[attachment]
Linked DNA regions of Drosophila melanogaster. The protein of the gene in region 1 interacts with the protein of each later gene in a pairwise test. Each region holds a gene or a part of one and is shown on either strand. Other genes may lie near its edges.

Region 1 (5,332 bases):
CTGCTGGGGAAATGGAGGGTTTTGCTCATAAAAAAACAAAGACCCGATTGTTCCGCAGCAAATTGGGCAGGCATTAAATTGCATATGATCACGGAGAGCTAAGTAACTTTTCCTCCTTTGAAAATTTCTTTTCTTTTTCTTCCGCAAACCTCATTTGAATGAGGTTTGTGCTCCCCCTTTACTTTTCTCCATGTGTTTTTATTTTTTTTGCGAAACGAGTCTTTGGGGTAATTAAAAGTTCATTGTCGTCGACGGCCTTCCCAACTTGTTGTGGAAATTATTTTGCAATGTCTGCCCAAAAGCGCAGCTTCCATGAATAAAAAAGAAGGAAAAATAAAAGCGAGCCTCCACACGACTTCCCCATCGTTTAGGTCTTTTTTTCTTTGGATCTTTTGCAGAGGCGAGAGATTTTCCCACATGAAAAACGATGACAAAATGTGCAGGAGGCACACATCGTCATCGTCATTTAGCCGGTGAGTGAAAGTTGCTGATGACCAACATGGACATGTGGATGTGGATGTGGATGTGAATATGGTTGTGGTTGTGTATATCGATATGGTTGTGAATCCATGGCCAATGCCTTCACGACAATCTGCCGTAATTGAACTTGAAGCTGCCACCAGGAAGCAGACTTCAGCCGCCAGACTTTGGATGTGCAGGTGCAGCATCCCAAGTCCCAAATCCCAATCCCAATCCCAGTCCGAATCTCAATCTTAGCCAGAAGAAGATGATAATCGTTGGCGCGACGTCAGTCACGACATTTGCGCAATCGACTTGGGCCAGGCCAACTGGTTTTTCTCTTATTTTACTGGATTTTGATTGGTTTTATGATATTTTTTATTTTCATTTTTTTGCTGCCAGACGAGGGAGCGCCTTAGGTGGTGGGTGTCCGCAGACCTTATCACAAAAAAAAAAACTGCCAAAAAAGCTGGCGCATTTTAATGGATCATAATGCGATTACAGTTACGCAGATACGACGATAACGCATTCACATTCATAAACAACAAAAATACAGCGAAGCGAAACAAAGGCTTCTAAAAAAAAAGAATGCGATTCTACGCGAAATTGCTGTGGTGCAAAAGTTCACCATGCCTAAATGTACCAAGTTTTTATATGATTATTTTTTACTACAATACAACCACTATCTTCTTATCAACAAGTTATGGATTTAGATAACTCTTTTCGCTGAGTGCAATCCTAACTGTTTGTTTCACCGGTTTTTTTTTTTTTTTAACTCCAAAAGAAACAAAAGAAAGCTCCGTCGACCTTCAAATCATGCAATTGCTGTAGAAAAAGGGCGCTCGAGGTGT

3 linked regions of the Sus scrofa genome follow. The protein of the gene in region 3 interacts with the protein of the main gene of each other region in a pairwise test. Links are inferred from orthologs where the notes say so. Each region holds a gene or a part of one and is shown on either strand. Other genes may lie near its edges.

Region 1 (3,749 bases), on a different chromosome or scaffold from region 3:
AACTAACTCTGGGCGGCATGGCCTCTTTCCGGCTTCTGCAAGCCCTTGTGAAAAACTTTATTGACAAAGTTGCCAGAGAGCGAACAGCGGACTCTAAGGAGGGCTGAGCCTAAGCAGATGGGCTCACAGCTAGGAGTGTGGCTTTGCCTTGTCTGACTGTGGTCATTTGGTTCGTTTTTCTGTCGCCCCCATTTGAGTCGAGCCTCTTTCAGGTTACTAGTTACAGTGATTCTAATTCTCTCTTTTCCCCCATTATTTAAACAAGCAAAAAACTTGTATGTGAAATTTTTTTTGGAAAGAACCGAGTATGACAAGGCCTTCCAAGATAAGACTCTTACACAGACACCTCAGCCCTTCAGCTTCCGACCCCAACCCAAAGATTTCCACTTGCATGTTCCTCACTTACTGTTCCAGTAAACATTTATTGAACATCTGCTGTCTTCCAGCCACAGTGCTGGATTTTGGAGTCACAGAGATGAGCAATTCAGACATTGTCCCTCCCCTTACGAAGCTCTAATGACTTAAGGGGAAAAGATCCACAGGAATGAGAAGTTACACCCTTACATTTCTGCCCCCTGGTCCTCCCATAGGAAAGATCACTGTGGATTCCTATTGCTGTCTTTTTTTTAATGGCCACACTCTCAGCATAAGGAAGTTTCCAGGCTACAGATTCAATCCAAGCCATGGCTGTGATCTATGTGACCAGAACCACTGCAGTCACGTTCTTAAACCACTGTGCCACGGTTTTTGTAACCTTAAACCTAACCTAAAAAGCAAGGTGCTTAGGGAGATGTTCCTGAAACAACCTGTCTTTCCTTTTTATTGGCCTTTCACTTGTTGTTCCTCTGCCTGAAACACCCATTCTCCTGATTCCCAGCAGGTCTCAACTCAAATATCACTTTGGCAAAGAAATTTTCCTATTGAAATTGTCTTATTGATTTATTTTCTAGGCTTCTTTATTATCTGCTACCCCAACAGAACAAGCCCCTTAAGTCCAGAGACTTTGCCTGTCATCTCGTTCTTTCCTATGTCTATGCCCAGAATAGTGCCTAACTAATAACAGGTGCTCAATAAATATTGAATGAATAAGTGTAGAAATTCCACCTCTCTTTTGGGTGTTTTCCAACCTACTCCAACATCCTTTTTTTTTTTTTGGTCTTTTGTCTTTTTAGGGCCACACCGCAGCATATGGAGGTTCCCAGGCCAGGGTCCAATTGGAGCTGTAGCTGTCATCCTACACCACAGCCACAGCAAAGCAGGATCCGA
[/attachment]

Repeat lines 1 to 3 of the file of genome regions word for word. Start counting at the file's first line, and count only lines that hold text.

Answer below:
Linked DNA regions of Drosophila melanogaster. The protein of the gene in region 1 interacts with the protein of each later gene in a pairwise test. Each region holds a gene or a part of one and is shown on either strand. Other genes may lie near its edges.

Region 1 (5,332 bases):
CTGCTGGGGAAATGGAGGGTTTTGCTCATAAAAAAACAAAGACCCGATTGTTCCGCAGCAAATTGGGCAGGCATTAAATTGCATATGATCACGGAGAGCTAAGTAACTTTTCCTCCTTTGAAAATTTCTTTTCTTTTTCTTCCGCAAACCTCATTTGAATGAGGTTTGTGCTCCCCCTTTACTTTTCTCCATGTGTTTTTATTTTTTTTGCGAAACGAGTCTTTGGGGTAATTAAAAGTTCATTGTCGTCGACGGCCTTCCCAACTTGTTGTGGAAATTATTTTGCAATGTCTGCCCAAAAGCGCAGCTTCCATGAATAAAAAAGAAGGAAAAATAAAAGCGAGCCTCCACACGACTTCCCCATCGTTTAGGTCTTTTTTTCTTTGGATCTTTTGCAGAGGCGAGAGATTTTCCCACATGAAAAACGATGACAAAATGTGCAGGAGGCACACATCGTCATCGTCATTTAGCCGGTGAGTGAAAGTTGCTGATGACCAACATGGACATGTGGATGTGGATGTGGATGTGAATATGGTTGTGGTTGTGTATATCGATATGGTTGTGAATCCATGGCCAATGCCTTCACGACAATCTGCCGTAATTGAACTTGAAGCTGCCACCAGGAAGCAGACTTCAGCCGCCAGACTTTGGATGTGCAGGTGCAGCATCCCAAGTCCCAAATCCCAATCCCAATCCCAGTCCGAATCTCAATCTTAGCCAGAAGAAGATGATAATCGTTGGCGCGACGTCAGTCACGACATTTGCGCAATCGACTTGGGCCAGGCCAACTGGTTTTTCTCTTATTTTACTGGATTTTGATTGGTTTTATGATATTTTTTATTTTCATTTTTTTGCTGCCAGACGAGGGAGCGCCTTAGGTGGTGGGTGTCCGCAGACCTTATCACAAAAAAAAAAACTGCCAAAAAAGCTGGCGCATTTTAATGGATCATAATGCGATTACAGTTACGCAGATACGACGATAACGCATTCACATTCATAAACAACAAAAATACAGCGAAGCGAAACAAAGGCTTCTAAAAAAAAAGAATGCGATTCTACGCGAAATTGCTGTGGTGCAAAAGTTCACCATGCCTAAATGTACCAAGTTTTTATATGATTATTTTTTACTACAATACAACCACTATCTTCTTATCAACAAGTTATGGATTTAGATAACTCTTTTCGCTGAGTGCAATCCTAACTGTTTGTTTCACCGGTTTTTTTTTTTTTTTAACTCCAAAAGAAACAAAAGAAAGCTCCGTCGACCTTCAAATCATGCAATTGCTGTAGAAAAAGGGCGCTCGAGGTGT